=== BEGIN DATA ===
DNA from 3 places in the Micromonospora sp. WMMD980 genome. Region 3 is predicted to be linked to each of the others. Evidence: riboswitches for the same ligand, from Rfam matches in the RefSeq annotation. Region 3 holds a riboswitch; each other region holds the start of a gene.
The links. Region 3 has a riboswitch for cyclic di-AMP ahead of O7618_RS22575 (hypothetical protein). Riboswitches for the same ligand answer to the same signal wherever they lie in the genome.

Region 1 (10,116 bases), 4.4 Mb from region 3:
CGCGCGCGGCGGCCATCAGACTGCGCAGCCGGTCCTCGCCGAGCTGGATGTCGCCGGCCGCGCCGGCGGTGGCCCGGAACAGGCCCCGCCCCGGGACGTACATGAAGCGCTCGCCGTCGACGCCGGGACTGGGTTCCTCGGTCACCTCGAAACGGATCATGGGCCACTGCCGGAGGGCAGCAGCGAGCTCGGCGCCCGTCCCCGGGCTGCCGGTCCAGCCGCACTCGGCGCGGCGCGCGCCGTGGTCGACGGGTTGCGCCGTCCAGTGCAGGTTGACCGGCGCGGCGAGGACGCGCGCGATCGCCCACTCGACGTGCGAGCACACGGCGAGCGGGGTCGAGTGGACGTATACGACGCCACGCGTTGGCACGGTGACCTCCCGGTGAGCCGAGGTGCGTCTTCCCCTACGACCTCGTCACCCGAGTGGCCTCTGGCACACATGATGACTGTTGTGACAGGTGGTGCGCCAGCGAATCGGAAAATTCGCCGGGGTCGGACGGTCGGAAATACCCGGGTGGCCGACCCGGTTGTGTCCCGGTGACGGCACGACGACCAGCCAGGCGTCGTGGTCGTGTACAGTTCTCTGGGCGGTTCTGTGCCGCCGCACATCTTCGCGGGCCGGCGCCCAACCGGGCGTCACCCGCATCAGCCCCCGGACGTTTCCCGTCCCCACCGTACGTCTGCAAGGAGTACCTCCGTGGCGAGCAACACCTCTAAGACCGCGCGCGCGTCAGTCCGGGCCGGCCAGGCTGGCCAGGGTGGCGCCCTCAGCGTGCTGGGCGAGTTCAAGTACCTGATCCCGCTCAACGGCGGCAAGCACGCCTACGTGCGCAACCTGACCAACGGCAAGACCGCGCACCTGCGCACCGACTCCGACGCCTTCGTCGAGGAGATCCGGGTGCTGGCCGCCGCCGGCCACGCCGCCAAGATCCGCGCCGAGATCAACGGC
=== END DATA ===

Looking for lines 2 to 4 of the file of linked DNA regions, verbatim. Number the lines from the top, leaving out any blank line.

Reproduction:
The links. Region 3 has a riboswitch for cyclic di-AMP ahead of O7618_RS22575 (hypothetical protein). Riboswitches for the same ligand answer to the same signal wherever they lie in the genome.

Region 1 (10,116 bases), 4.4 Mb from region 3:
CGCGCGCGGCGGCCATCAGACTGCGCAGCCGGTCCTCGCCGAGCTGGATGTCGCCGGCCGCGCCGGCGGTGGCCCGGAACAGGCCCCGCCCCGGGACGTACATGAAGCGCTCGCCGTCGACGCCGGGACTGGGTTCCTCGGTCACCTCGAAACGGATCATGGGCCACTGCCGGAGGGCAGCAGCGAGCTCGGCGCCCGTCCCCGGGCTGCCGGTCCAGCCGCACTCGGCGCGGCGCGCGCCGTGGTCGACGGGTTGCGCCGTCCAGTGCAGGTTGACCGGCGCGGCGAGGACGCGCGCGATCGCCCACTCGACGTGCGAGCACACGGCGAGCGGGGTCGAGTGGACGTATACGACGCCACGCGTTGGCACGGTGACCTCCCGGTGAGCCGAGGTGCGTCTTCCCCTACGACCTCGTCACCCGAGTGGCCTCTGGCACACATGATGACTGTTGTGACAGGTGGTGCGCCAGCGAATCGGAAAATTCGCCGGGGTCGGACGGTCGGAAATACCCGGGTGGCCGACCCGGTTGTGTCCCGGTGACGGCACGACGACCAGCCAGGCGTCGTGGTCGTGTACAGTTCTCTGGGCGGTTCTGTGCCGCCGCACATCTTCGCGGGCCGGCGCCCAACCGGGCGTCACCCGCATCAGCCCCCGGACGTTTCCCGTCCCCACCGTACGTCTGCAAGGAGTACCTCCGTGGCGAGCAACACCTCTAAGACCGCGCGCGCGTCAGTCCGGGCCGGCCAGGCTGGCCAGGGTGGCGCCCTCAGCGTGCTGGGCGAGTTCAAGTACCTGATCCCGCTCAACGGCGGCAAGCACGCCTACGTGCGCAACCTGACCAACGGCAAGACCGCGCACCTGCGCACCGACTCCGACGCCTTCGTCGAGGAGATCCGGGTGCTGGCCGCCGCCGGCCACGCCGCCAAGATCCGCGCCGAGATCAACGGC